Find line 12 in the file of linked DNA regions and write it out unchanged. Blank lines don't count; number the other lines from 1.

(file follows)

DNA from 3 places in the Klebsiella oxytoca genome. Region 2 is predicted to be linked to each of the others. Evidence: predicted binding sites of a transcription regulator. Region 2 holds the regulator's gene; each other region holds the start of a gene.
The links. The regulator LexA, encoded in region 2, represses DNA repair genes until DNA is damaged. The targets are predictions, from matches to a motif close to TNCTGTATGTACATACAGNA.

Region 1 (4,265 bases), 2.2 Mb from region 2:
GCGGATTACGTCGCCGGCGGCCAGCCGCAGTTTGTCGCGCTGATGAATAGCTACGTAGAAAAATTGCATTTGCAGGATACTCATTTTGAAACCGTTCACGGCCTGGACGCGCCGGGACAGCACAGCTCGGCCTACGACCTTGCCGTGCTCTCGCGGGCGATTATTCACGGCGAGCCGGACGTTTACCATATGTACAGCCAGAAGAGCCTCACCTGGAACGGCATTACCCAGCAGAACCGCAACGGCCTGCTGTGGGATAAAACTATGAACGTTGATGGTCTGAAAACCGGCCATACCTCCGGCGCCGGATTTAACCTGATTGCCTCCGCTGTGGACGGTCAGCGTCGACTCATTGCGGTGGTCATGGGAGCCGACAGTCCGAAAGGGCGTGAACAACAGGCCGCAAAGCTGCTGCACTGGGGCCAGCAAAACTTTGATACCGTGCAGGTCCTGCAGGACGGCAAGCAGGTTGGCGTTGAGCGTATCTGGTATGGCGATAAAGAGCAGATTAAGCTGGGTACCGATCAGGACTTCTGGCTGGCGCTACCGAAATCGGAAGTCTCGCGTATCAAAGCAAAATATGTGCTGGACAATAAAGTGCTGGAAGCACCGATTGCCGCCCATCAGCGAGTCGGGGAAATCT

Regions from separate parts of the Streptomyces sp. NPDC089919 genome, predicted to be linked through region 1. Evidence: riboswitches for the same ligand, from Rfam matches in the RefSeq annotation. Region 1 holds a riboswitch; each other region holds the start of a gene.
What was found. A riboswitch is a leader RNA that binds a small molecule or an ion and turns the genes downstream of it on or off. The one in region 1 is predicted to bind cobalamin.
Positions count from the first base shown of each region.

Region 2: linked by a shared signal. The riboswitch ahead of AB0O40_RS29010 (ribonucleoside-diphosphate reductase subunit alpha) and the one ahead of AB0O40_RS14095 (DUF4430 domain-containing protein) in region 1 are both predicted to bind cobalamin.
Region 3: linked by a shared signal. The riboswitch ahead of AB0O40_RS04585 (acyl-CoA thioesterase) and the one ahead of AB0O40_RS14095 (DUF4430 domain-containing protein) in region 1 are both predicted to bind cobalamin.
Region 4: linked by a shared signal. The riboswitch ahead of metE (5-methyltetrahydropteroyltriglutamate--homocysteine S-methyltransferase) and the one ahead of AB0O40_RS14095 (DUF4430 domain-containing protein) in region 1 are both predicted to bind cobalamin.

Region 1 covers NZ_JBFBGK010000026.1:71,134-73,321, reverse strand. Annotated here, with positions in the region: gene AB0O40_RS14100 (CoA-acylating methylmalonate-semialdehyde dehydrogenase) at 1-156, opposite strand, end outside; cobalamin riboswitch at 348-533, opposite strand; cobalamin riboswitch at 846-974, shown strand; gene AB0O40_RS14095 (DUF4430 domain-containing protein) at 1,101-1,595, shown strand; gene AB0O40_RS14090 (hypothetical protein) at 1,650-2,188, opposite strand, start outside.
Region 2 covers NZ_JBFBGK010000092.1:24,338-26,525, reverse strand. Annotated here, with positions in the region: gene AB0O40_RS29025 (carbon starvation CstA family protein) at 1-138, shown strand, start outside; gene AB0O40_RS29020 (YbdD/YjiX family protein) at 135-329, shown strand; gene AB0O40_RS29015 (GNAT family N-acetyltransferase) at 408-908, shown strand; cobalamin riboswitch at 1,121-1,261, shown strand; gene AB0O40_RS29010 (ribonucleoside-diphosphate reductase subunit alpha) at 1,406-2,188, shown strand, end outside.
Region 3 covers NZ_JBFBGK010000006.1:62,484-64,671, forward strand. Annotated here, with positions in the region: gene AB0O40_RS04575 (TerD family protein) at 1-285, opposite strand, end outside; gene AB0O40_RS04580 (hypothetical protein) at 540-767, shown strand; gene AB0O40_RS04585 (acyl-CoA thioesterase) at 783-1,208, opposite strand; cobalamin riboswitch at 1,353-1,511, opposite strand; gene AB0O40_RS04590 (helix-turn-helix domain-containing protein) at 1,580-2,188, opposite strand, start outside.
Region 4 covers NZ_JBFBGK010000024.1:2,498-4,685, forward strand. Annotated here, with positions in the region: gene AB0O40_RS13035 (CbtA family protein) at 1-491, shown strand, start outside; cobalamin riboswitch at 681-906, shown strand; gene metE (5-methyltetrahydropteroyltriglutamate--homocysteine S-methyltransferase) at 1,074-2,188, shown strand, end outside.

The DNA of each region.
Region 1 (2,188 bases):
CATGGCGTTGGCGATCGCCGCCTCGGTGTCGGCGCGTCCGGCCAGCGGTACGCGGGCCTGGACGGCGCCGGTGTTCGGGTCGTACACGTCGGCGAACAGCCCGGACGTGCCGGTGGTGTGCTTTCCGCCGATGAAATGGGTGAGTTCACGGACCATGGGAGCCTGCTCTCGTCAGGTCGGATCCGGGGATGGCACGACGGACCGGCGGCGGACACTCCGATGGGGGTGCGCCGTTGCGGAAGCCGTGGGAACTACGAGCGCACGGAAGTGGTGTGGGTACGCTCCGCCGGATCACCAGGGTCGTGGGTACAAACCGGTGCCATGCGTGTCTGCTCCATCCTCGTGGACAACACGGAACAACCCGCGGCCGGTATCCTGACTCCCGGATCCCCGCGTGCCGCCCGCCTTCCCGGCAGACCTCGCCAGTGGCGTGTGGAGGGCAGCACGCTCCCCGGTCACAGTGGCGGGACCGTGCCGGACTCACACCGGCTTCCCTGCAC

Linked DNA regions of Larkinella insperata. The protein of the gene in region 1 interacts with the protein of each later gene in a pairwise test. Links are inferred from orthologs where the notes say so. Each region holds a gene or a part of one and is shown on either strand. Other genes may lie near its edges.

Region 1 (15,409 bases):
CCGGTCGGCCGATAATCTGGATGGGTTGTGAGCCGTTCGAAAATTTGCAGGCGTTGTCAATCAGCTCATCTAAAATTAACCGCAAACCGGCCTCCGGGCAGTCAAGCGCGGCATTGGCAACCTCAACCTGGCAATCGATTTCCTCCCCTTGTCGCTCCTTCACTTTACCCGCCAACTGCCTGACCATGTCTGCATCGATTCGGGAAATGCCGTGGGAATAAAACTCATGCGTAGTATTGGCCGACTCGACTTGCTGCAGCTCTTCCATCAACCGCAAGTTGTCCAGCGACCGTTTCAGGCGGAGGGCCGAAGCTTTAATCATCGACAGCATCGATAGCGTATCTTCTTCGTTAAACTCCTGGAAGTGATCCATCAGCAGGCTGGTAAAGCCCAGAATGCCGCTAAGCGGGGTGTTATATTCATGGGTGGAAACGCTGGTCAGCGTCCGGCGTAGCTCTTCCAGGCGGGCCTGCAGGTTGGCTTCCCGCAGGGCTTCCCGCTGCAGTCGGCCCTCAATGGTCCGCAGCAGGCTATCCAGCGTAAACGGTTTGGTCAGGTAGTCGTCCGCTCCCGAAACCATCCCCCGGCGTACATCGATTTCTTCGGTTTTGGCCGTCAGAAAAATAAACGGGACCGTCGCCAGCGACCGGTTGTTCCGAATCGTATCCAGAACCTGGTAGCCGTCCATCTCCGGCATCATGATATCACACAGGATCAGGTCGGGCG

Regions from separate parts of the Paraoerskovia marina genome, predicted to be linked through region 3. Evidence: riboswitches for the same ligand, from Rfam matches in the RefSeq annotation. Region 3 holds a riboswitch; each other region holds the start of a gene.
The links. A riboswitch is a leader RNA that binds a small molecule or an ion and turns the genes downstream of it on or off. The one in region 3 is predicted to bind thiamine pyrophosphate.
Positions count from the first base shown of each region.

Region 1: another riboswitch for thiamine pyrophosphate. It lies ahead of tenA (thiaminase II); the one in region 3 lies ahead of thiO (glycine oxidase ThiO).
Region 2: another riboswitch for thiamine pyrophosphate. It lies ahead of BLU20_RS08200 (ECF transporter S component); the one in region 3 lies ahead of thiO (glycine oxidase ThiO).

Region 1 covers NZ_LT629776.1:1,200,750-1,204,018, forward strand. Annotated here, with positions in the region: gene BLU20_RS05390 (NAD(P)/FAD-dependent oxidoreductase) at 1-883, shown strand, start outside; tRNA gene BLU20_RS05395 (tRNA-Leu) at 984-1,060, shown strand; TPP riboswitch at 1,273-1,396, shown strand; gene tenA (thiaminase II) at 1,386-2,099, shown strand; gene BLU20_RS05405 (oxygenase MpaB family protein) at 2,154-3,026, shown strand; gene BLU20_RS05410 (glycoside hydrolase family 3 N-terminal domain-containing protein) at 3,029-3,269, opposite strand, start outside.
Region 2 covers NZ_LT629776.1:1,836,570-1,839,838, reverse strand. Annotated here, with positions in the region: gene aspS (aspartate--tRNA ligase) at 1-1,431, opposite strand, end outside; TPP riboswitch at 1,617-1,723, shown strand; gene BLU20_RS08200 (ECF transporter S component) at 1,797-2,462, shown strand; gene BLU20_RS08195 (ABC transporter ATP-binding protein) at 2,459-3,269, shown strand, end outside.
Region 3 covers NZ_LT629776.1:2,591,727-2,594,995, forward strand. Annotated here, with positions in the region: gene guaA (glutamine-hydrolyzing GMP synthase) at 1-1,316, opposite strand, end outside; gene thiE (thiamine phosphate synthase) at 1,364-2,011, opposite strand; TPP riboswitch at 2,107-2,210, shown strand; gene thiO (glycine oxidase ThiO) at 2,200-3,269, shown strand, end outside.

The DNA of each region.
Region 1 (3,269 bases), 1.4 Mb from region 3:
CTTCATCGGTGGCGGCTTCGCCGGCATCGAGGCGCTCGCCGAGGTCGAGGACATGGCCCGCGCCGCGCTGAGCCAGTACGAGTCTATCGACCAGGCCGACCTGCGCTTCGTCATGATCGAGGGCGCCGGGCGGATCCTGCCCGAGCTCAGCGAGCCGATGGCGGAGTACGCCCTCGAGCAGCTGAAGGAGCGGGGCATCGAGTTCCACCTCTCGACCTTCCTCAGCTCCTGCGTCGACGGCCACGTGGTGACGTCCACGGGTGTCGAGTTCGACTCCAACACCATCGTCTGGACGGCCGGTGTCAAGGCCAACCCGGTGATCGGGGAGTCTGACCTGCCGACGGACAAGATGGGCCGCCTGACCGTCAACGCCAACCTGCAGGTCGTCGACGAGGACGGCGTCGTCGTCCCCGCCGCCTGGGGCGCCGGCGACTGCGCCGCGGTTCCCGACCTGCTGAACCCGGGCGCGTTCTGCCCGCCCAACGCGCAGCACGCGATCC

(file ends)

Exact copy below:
Region 2 covers NZ_JBFBGK010000092.1:24,338-26,525, reverse strand. Annotated here, with positions in the region: gene AB0O40_RS29025 (carbon starvation CstA family protein) at 1-138, shown strand, start outside; gene AB0O40_RS29020 (YbdD/YjiX family protein) at 135-329, shown strand; gene AB0O40_RS29015 (GNAT family N-acetyltransferase) at 408-908, shown strand; cobalamin riboswitch at 1,121-1,261, shown strand; gene AB0O40_RS29010 (ribonucleoside-diphosphate reductase subunit alpha) at 1,406-2,188, shown strand, end outside.